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5. An Advanced Scripted Object

So far, we have seen lots of examples of simple scripted objects. Now let's look at a much more complex example: an Ethiopian horsehair flyswatter, modelled after one that belongs to my parents and sits above their mantlepiece:

The handle was modelled by hand out of simple geometric shapes. The hairs are generated by the following script:

waviness = 0.1;     // Controls how straight the hairs are
length = 3.0;       // Length of each hair
thickness = 0.02;   // Thickness of each hair
hairs = 300;        // Number of hairs
coneAngle = 25.0;   // Sets the width of the "cone" of hairs at the base
gravity = new Vec3(0.0, -0.5, 0.0);  // Sets the strength and direction of gravity

if (script.isPreview())
  hairs = 20;
random = new Random(0);
segmentLength = length/3.0;

// Main loop to create the hairs

for (i = 0; i < hairs; i++)
  v = new Vec3 [4];
  // Set the base at the origin.
  v[0] = new Vec3();
  // Determine the direction of the hair when it leaves the base.
  theta = coneAngle*random.nextDouble()*Math.PI/180.0;
  phi = random.nextDouble()*2.0*Math.PI;
  dir = new Vec3(Math.cos(theta), Math.cos(phi)*Math.sin(theta), Math.sin(phi)*Math.sin(theta));
  // Place the remaining vertices.
  for (j = 1; j < v.length; j++)
    // Place the next vertex.
    v[j] = v[j-1].plus(dir.times(segmentLength));

    // Add a random displacement to the direction.
    dir.x += waviness*(random.nextDouble()-0.5);
    dir.y += waviness*(random.nextDouble()-0.5);
    dir.z += waviness*(random.nextDouble()-0.5);
    // Add a displacement due to gravity.
  // Create the hair.
  hair = new Tube(v, (float []) [1.0f, 1.0f, 1.0f, 1.0f], (double [])
      [thickness, thickness, thickness, 0.0], Tube.APPROXIMATING, Tube.OPEN_ENDS);
  script.addObject(hair, new CoordinateSystem());

This script is longer and more complicated than the ones we have seen before, but still not really all that complicated. Let's look at it carefully to see how it works.

It begins by defining various constants that affect the behavior of the script: the number of hairs to generate, the length and thickness of each hair, etc. This is generally a good approach to follow. Placing all the configurable options together at the top of a script makes it easy to modify them.

Next consider the following lines:

if (script.isPreview())
  hairs = 20;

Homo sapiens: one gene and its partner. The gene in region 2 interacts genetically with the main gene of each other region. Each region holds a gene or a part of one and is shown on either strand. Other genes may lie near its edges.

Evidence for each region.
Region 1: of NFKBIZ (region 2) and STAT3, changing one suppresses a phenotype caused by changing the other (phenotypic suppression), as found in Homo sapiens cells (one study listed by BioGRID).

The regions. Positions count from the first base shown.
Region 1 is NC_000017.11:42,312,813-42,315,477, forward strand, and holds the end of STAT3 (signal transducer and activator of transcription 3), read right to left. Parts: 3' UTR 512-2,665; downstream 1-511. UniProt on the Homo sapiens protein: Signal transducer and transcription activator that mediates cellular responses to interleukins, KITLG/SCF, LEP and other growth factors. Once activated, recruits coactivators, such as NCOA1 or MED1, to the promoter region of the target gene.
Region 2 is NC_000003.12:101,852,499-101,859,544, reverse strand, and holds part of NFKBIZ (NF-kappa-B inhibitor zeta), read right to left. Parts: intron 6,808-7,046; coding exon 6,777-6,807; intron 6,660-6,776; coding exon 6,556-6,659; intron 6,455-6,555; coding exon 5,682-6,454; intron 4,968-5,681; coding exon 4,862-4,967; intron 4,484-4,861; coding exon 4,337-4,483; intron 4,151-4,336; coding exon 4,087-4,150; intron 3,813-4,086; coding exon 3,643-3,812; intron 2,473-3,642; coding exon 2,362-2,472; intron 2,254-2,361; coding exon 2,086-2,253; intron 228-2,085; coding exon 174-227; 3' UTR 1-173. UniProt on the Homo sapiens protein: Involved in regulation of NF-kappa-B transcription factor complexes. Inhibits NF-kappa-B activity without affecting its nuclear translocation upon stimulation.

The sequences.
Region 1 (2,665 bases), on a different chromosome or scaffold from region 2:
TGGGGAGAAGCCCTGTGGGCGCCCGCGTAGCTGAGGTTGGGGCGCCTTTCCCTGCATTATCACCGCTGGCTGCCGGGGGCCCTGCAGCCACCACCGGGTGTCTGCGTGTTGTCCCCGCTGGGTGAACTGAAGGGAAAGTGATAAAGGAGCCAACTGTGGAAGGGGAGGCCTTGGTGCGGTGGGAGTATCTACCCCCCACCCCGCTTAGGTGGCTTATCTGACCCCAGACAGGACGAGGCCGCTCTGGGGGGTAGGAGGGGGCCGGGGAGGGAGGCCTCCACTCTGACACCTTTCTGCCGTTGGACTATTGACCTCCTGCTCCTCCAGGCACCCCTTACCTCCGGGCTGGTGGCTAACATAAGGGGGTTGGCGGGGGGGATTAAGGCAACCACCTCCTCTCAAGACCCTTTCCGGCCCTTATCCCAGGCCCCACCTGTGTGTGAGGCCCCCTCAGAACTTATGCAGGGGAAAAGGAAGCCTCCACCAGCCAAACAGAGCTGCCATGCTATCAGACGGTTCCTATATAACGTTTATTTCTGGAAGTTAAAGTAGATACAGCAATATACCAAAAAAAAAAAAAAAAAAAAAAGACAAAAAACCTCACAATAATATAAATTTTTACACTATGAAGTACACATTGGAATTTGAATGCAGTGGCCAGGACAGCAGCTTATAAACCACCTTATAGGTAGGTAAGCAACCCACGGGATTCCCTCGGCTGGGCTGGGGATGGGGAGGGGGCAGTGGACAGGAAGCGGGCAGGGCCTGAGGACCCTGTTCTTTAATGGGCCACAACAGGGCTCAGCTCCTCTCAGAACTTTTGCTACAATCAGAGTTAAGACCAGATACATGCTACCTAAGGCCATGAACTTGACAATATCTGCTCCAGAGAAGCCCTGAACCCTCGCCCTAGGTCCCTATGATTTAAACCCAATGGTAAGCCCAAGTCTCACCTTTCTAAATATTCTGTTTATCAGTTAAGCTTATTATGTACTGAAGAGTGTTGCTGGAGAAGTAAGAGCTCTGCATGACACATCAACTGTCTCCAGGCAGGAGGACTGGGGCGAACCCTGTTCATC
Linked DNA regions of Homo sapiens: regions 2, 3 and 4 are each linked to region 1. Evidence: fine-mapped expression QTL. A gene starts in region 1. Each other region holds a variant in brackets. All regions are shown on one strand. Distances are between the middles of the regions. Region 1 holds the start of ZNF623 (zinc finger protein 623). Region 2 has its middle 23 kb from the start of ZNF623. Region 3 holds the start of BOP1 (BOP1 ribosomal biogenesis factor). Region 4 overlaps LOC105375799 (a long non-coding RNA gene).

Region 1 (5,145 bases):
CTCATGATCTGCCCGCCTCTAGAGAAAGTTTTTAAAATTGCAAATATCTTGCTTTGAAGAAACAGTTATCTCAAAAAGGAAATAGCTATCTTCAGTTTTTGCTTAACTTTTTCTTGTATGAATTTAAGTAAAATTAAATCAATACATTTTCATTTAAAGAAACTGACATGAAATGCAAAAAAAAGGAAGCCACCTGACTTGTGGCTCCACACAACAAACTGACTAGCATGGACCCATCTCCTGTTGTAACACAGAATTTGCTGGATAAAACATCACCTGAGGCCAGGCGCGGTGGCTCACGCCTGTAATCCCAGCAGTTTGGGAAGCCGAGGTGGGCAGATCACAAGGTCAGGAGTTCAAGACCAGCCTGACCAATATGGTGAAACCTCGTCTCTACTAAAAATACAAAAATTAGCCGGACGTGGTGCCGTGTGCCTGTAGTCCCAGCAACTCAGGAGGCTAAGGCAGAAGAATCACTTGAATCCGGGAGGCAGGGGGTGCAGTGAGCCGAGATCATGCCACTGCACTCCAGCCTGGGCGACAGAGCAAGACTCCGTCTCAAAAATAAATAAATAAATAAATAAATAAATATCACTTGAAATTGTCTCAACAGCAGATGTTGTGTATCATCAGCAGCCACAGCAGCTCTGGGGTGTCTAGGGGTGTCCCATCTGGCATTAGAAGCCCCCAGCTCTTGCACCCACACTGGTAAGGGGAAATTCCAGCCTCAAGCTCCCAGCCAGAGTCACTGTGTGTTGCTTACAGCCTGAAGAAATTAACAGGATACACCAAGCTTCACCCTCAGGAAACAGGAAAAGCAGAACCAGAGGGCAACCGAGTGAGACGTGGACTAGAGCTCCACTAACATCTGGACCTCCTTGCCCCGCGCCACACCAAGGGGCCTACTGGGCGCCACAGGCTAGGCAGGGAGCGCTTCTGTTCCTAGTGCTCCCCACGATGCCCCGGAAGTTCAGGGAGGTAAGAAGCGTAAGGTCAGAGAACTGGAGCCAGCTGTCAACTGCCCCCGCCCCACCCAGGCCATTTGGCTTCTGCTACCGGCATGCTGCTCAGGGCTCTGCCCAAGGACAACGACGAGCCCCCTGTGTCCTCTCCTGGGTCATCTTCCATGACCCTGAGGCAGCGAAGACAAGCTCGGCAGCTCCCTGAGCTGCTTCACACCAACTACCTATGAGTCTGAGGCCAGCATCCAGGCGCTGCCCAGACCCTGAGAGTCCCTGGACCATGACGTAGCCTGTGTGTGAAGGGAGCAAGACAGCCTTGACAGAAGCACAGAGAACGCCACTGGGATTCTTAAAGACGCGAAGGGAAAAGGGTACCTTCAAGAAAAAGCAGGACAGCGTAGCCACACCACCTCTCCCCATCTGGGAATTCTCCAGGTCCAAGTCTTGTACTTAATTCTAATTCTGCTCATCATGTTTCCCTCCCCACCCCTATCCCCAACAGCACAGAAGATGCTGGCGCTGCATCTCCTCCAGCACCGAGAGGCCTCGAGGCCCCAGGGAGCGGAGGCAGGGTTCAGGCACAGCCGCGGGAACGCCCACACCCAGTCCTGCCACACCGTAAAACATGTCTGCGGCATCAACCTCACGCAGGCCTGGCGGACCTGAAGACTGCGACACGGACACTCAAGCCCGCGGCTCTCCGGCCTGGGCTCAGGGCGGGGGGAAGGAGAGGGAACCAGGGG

A complex script may take a significant amount of time to run, and if it generates very complex geometry, that may be slow to render. That is fine when doing high quality renders, but it can make interactive editing very slow and painful. By calling script.isPreview(), you can determine when the script is being executed to generate an interactive preview. In this example, we generate 300 hairs for final rendered images but only 20 hairs for interactive previews.

The next line reads:


We previously defined the gravity vector to point downwards (0.0, -0.5, 0.0). Remember, though, that all geometry we define will be interpreted in the local coordinate system of the scripted object. We really want gravity to point downward in the global coordinate system. Therefore, we need to find a vector in local coordinates which corresponds to "down" in global coordinates.

script.getCoordinates() returns the coordinate system of the scripted object. You can then call toLocal() or fromLocal() on it to get transformation matrices (artofillusion.math.Mat4) which convert either to or from the local coordinate system.

Next comes the main loop which generates the hairs, each one represented by a four vertex Tube object. The first vertex is always placed at the origin. The second one is placed randomly in a cone of specified width. For each successive vertex, we randomly modify the direction (to add waviness to the hairs), and also modify it based on gravity. Finally, we construct the Tube and add it to the scripted object.

I said before that one of the most important features of scripted objects is that they can be "intelligent", defining behavior as well as appearance. We previously saw two ways that scripts can define behavior: the object can vary explicitly with time, or it can change based on adjustable parameters. This script demonstrates another type of behavior: the object varies based on its position within the scene. As the flyswatter moves around, the hairs always hang downward in a realistic way.

This script is a very flexible one. With only slight modifications, it could be used to represent all sorts of other things: the hair on a person's head, a clump of grass, a fountain of water, etc. Often, you will want to save a script to use again in other scenes. The "Load" and "Save" buttons in the scripted object editor window make it easy to save scripts to disk.

Whenever you create a new scripted object, you are given a choice of what script to use. So far, we have always selected "New Script". You can add scripts to the list of choices by saving them in the ArtOfIllusion/Scripts/Objects folder. This makes it easy to keep around a set of useful object scripts, and reuse them in many scenes.

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